Beasley had a hand in 12 of the Knicks’ final 15 points of the third quarter, scoring nine himself and assisting on Ron Baker‘s 3-pointer. That turned a two-point lead into an 80-73 advantage over the final 3 1/2 minutes of the period.

The Knicks pushed it into double digits in the fourth behind five straight points from McDermott – originally it was six by a 3-pointer was changed to a 2 after review – and he later made it 100-87 with a 3-pointer with 6:02 remaining.

The Thunder played without starting center Steven Adams because of a concussion.

 

Manu Ginobili game-winner caps 13-0 closing run to rally Spurs past Mavericks

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SAN ANTONIO (AP) — At 40 years old, Manu Ginobili‘s refusal to slow down in his 16th season with the Spurs has been a source of inspiration to the team’s young core.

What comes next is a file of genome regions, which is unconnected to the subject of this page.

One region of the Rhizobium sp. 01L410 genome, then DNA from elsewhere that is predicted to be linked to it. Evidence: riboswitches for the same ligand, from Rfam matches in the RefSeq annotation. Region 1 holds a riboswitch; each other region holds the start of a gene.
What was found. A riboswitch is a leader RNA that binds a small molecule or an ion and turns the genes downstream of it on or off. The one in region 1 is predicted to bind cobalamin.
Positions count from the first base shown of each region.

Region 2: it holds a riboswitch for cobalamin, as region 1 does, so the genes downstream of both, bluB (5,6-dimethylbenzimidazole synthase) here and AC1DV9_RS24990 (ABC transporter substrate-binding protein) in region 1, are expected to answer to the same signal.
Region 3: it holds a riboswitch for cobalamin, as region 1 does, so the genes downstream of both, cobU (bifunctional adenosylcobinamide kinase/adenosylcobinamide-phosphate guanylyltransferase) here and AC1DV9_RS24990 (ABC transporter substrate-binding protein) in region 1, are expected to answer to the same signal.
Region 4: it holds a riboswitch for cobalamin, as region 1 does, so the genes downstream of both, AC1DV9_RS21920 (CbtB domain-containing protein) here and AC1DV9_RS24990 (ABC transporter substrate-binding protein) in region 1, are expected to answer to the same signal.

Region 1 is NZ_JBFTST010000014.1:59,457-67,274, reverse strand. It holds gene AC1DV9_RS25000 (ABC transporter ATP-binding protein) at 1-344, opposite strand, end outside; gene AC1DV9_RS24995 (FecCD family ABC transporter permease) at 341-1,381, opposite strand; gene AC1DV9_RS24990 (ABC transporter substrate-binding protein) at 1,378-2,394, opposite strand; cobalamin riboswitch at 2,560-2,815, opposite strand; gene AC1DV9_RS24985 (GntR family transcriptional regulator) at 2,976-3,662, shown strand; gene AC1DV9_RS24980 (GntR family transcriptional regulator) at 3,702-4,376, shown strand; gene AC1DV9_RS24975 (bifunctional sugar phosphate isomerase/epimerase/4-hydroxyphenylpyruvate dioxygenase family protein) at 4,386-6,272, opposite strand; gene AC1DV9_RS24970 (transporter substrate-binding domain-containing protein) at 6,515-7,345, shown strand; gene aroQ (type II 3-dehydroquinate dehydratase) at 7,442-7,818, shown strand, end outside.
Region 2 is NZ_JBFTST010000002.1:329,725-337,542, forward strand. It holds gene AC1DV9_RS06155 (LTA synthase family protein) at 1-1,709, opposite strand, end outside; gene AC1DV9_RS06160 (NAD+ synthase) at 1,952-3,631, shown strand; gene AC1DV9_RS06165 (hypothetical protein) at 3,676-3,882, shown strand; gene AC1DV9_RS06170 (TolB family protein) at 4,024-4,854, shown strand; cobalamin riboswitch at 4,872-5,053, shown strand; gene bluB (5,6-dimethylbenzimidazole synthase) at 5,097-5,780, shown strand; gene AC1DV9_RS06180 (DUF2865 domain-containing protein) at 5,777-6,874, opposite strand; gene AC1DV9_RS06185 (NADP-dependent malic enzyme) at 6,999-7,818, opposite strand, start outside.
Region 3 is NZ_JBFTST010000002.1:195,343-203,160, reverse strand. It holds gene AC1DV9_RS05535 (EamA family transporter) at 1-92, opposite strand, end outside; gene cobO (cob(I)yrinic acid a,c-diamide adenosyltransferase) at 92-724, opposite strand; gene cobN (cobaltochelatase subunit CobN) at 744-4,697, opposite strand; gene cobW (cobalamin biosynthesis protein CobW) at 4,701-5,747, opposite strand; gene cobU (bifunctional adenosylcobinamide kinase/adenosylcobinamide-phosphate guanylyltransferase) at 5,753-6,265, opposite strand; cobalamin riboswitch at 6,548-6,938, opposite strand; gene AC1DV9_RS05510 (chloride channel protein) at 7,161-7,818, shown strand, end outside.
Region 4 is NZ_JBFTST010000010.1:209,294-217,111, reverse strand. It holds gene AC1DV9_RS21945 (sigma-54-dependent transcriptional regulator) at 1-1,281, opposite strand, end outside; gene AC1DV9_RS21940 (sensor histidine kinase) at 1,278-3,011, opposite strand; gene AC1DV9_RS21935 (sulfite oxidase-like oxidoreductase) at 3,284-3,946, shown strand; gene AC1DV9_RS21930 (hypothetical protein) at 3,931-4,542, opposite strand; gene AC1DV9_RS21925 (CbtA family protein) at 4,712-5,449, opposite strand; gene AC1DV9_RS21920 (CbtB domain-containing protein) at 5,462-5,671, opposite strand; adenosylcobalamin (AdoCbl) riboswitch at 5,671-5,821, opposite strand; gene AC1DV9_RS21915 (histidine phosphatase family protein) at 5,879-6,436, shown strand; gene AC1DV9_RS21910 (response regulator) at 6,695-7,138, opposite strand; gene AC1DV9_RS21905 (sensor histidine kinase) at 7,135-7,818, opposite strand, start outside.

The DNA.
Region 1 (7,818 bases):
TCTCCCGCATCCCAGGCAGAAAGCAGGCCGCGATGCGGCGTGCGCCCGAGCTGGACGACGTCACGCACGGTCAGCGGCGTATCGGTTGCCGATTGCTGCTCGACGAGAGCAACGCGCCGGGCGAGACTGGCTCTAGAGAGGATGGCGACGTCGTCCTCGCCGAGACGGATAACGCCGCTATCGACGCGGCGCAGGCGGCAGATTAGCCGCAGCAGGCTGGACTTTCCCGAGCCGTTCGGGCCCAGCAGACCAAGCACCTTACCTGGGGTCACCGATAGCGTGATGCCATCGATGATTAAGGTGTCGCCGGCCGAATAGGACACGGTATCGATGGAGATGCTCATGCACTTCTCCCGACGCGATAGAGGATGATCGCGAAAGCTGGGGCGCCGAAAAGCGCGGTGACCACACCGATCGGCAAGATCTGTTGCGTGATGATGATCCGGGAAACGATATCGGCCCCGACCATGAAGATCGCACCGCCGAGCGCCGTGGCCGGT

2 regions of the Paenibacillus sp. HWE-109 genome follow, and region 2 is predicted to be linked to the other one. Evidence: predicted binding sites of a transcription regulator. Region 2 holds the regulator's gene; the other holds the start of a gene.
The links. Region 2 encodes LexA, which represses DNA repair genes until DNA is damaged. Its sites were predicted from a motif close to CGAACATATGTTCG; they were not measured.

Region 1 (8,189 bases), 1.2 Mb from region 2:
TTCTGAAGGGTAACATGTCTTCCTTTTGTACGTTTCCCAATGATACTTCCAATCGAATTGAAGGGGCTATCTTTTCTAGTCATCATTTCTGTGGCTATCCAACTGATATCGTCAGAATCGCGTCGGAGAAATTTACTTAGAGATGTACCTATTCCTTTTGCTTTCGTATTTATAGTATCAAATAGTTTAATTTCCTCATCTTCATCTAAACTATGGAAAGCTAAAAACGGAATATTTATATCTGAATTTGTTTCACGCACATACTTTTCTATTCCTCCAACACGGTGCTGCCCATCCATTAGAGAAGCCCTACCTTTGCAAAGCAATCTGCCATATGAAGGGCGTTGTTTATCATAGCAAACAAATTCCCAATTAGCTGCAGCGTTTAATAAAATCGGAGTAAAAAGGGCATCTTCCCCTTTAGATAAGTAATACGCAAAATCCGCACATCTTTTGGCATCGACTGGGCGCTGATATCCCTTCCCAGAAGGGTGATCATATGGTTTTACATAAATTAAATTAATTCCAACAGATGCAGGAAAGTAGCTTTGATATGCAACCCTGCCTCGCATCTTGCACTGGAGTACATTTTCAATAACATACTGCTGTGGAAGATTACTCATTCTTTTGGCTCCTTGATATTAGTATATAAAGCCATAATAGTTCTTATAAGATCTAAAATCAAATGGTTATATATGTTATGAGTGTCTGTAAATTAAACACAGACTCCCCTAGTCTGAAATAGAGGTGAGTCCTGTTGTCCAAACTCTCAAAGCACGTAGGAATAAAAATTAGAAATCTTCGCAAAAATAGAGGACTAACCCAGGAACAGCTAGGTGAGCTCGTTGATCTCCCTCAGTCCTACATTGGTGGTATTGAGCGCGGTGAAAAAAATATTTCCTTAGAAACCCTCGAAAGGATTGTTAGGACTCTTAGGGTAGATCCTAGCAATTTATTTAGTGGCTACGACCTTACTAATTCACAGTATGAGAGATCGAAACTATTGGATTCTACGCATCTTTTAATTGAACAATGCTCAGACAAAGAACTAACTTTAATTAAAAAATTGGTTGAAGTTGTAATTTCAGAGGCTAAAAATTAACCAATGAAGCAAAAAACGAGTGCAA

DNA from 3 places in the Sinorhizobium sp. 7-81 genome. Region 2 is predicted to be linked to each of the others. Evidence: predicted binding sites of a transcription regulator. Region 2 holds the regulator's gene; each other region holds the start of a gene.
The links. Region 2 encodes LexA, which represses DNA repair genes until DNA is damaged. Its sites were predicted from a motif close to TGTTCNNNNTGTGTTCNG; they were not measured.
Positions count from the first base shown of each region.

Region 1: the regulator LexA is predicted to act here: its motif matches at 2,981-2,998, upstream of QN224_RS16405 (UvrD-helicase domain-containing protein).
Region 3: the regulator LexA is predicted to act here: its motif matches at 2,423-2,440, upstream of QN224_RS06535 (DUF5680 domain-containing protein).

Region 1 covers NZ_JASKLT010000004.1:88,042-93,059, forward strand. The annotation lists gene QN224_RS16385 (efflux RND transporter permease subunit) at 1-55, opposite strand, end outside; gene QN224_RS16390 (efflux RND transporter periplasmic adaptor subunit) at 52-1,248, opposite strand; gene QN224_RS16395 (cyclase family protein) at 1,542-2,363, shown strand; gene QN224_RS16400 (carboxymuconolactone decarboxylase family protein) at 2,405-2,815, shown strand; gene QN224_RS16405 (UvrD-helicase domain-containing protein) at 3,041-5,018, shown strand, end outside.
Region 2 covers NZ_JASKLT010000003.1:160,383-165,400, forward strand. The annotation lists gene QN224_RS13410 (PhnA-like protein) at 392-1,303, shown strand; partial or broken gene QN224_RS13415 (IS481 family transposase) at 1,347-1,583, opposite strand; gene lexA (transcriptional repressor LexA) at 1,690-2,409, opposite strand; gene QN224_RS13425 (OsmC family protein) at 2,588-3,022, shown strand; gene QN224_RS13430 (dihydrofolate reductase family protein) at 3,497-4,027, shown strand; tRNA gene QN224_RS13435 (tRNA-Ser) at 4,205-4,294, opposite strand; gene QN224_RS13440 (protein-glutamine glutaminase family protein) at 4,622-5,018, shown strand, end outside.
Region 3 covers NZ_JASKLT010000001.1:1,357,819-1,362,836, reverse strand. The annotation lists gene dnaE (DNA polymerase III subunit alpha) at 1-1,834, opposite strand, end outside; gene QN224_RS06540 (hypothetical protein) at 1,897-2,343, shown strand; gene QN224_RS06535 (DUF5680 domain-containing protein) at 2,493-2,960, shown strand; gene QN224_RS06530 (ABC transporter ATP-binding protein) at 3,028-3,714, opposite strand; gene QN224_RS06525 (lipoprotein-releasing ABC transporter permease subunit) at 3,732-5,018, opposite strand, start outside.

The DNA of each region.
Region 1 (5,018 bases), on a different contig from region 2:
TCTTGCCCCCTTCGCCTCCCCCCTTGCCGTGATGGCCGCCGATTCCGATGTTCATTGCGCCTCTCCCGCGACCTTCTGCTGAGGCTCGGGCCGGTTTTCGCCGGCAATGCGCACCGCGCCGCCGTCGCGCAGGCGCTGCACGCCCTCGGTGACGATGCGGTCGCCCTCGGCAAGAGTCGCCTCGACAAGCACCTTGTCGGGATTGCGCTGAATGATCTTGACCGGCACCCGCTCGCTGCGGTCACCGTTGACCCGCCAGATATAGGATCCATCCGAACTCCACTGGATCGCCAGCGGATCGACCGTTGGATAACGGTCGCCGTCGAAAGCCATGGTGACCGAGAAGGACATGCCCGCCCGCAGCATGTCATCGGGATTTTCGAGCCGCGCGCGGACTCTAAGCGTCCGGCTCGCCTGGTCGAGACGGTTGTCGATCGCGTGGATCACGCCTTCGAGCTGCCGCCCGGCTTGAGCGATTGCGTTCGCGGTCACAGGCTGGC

The man and the mantra helped propel San Antonio to an improbable victory over Dallas on Saturday night.

LaMarcus Aldridge had 22 points and 14 rebounds and the Spurs scored the final 13 points of the game, rallying for a 98-96 victory over the Mavericks.

Aldridge’s fall-away, 11-foot jumper tied the game at 96 with 23.4 seconds remaining and Ginobili’s driving layup with 3.1 seconds was the game-winning shot.

“He’s our grandpa,” 21-year-old Dejounte Murray said, chuckling afterwards. “He’s a beast, man. You’ve all seen what he’s done for this organization and he’s still around giving his wisdom to all the new guys. To see him coming in every day, I mean there’s not one day I’ve seen Manu not show up at the facility. Being a young guy, I’ve got to be there every day.”

Ginobili’s layup off the left side of the glass gave the Spurs their first lead of the game after trailing by as many as 16 points.